This storm will move northeast thru Georga and the Carolinas and meander out to sea, where it will redevelop and will likely take a U-turn and skirt the east coast before exiting near Maine.

Below are the 500 mb and MSLP surface chart with the track.  It’s a little easier to see on the MSLP surface chart.

Patent Pending Weather 2020 Model

The Weather 2020 Model predicted rainfall totals that aligned with this storm, back on July 12th.

Again, I had the primary track from the east coast.  I did mention, back on the original forecast May 19th, that I thought the secondary track (turned out to be the correct track) was unlikely.  I should have paid attention to the model prediction and changed the path, but the model run was 4 weeks later.  Two out of three (Date and Location) is still a huge success for our system.

With Hilary, we hit the Trifecta, Path, Date and Location. Those of you who have been around for a few years know that is an endearing term.  

Let’s take a look at the updated list (click to enlarge).  You can scratch off Louisiana date, because the Florida path, that eliminates that prediction–this was an either-or situation which we explained with our original forecast May 19th. 

Louisiana is NOT off the hook yet.  This storm could return next cycle and hit Louisiana October 14-22nd.

There is another Florida possibility on September 29th

This is not on the list, but I think I should at least mention it.  This is a small system that could pop up north of Cuba.  The track is difficult to predict.  I see two possibilities.  A track that splits Cuba and Florida and hits the Gulf Coast (probably strengthen to a hurricane) or, flow up either side of Florida.  The latter would probably just be a Tropical storm.

You can find the original post, and all Hurricane posts on this page—most recent posts first. https://futuresnow.co/hurricane-forecast-2023/

Hawaii is next in the list.  That doesn’t mean there will be a long break between possible hurricanes, that simply means I did not see any recurring storms during this period.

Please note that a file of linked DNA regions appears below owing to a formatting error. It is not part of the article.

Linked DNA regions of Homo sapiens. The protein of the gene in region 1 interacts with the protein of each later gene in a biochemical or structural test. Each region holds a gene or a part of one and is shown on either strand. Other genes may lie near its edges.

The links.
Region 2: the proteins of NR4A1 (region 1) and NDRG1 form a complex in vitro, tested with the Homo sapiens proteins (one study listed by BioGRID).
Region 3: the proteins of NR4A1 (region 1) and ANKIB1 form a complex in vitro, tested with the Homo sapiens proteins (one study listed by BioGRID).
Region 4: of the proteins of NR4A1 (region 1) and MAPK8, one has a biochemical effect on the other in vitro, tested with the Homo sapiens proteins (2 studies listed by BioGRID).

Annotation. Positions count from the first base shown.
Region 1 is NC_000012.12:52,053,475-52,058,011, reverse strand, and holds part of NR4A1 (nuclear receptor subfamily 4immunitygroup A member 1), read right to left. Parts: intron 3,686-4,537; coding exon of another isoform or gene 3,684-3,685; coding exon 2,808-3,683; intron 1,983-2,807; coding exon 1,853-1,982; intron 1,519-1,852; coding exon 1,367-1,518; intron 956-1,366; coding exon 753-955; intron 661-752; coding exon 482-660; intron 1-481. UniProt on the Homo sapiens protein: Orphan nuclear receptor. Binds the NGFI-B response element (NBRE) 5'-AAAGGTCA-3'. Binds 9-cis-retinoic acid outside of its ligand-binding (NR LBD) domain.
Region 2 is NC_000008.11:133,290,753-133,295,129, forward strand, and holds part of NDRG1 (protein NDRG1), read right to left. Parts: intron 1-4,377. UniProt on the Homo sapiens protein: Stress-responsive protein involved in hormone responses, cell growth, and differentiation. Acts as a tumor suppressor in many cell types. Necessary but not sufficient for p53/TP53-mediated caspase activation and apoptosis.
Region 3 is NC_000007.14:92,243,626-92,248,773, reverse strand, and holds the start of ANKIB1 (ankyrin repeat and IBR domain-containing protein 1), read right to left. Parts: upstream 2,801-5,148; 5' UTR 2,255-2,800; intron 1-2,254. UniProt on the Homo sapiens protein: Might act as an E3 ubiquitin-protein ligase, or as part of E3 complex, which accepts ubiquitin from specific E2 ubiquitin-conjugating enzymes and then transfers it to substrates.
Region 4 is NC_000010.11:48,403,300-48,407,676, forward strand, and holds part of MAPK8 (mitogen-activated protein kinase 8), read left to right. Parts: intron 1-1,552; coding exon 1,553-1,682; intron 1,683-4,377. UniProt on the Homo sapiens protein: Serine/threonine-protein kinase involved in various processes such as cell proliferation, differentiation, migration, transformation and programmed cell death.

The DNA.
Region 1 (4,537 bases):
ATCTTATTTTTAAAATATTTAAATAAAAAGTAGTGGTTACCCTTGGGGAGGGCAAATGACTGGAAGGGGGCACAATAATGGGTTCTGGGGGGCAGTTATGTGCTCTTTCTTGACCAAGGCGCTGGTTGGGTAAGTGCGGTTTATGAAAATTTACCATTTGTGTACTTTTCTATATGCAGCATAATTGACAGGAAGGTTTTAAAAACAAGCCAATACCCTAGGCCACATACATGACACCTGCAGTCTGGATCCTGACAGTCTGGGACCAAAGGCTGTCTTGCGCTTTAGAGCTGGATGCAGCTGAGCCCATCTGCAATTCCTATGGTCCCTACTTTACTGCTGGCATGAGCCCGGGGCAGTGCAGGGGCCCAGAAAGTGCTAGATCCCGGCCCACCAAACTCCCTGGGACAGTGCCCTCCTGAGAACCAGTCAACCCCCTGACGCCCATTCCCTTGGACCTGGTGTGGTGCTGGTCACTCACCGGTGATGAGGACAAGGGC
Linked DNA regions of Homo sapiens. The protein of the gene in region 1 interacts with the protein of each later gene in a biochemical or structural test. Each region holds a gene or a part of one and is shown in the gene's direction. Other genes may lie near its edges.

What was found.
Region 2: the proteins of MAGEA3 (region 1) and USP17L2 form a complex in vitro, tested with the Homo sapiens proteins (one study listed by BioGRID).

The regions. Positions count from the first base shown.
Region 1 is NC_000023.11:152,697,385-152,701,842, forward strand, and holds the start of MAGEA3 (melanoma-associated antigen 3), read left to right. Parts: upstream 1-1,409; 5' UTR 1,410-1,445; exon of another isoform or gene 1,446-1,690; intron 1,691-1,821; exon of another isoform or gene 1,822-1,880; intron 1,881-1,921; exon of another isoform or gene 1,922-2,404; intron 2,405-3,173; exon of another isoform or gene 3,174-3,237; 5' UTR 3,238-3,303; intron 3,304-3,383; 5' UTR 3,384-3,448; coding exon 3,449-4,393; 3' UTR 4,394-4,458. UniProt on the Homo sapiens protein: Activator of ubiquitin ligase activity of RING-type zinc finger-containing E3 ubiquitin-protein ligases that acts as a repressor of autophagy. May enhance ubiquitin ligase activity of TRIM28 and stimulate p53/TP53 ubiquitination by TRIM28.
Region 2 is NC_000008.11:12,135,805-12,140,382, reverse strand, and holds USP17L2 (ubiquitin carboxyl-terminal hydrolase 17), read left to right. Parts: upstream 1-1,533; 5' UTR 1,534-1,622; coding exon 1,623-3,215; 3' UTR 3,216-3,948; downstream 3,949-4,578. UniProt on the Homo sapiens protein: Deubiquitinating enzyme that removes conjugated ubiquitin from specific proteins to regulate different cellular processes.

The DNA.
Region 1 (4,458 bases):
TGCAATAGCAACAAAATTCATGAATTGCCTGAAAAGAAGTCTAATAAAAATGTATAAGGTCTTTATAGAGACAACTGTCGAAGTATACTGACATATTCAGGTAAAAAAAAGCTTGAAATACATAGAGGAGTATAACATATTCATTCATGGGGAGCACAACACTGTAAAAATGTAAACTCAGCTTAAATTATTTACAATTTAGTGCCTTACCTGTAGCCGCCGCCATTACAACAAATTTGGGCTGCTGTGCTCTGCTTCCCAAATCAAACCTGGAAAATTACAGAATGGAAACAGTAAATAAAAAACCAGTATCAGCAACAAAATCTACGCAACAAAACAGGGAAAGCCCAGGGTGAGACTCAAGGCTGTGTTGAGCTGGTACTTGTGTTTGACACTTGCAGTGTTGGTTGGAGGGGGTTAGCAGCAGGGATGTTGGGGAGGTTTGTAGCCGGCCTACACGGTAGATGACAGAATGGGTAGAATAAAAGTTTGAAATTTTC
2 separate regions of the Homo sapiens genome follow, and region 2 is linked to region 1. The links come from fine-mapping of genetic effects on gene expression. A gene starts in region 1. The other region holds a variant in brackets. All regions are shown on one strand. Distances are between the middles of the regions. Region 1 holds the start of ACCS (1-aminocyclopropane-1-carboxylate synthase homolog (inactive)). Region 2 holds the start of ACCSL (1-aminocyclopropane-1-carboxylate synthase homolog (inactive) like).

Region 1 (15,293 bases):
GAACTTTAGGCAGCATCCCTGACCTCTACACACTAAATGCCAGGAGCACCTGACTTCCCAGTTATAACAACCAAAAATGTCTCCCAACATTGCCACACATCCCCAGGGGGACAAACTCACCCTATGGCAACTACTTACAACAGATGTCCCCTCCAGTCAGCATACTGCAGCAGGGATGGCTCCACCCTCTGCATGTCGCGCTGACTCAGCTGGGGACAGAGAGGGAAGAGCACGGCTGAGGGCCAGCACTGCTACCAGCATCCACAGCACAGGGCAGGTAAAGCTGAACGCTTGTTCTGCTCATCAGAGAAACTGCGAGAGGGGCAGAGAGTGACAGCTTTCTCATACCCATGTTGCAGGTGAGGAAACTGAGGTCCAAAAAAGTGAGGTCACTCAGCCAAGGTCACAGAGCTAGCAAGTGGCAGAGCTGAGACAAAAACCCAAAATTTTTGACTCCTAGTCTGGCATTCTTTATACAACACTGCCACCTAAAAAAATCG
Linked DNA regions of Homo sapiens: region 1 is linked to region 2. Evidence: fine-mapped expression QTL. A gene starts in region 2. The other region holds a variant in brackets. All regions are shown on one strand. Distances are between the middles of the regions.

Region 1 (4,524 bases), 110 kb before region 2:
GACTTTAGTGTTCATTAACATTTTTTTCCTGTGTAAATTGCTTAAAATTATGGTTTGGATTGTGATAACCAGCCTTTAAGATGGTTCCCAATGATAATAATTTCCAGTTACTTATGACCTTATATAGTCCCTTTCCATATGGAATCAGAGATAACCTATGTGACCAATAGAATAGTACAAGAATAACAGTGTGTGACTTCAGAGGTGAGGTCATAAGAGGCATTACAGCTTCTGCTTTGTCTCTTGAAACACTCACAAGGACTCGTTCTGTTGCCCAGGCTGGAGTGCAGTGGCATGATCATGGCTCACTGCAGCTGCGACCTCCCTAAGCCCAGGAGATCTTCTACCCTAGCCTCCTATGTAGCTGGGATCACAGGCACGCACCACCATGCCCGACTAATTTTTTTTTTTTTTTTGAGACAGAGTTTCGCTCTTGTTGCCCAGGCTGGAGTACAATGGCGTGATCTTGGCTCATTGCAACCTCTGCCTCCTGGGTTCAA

Posted August 27, 2023

Idalia

We have a name, Idalia, but not yet a Hurricane.  Once it is officially a hurricane, we will have correctly predicted two hurricanes in a row—WOW!  

With Hilary, we hit the Trifecta, path, date and place. Those of you who have been around for a few years know that is an endearing term.  With Idalia, we are going to get 2 out of 3.  I did say that there was a possibility of a west coast impact, but I truly thought it would be east coast.  The path was incorrect, but I’ll take it.  

Let’s take a look at the list (click to enlarge).  You can scratch off Louisiana date, because with the likely Florida path, that eliminates that prediction–this was an either-or situation which we explained with our original forecast May 19th.

You can find that post, and all Hurricane posts on this page—most recent posts first. https://futuresnow.co/hurricane-forecast-2023/

Hawaii is next in the list.  That doesn’t mean there will be a long break between possible hurricanes, that simply means I did not see any recurring storms during this period.  

LRC (Lezak’s Recurring Cycle), Index Cycle (Jerome Namias)

The weather repeats, that is what the LRC is about.  Those who say that “the weather has no memory”, or that mother nature is random, are simply wrong–they just can’t see it. 

Jerome Namias discovered the cycling pattern back in the 40’s, then it got lost in time.  Gary Lezak discovered the Pattern in the late 80’s and has spent his life perfecting this forecasting method. I followed Gary’s blog and started using the pattern over 10 years ago to plan ski trips.  

It’s become an obsession.

Every day I pour through charts and spend hours working on crazy theories until they either prove to be valid, or wrong.  Thousands of charts, hundreds of folders. 

     

All for snow….and hurricanes.

Posted August 26, 2023

Below are a couple of recent model runs that show an uptick in Atlantic hurricane activity.  The first chart is the most recent and most likely to develop into a tropical storm.  This storm in the Gulf comes right up the gut, similar to Hurricane Marco August 24th, 2020.

The second chart is another possible solution from yesterday.  Both possibilities will impact Florida during the predicted dates.  It’s also possible that nothing will happen.

Below is Hurricane Marco, back in August 2020.

Hurricane Marco August 2020 Courtesy of Fox 13

August 2020, Courtesy of Fox 13

We are still pretty early in the season and as you know, the early possibilities are hitting.  That means that more are possible next cycle as well.  When you look at the hurricane dates below, notice we added Hawaii.

We talked about Hawaii way back in May as a possible location for hurricanes this year.  Now, I did not predict landfall, that would be like hitting the bullseye in the middle of the ocean, but with Dora just 500 miles south, the return could hit or come close again late September and the first week of October.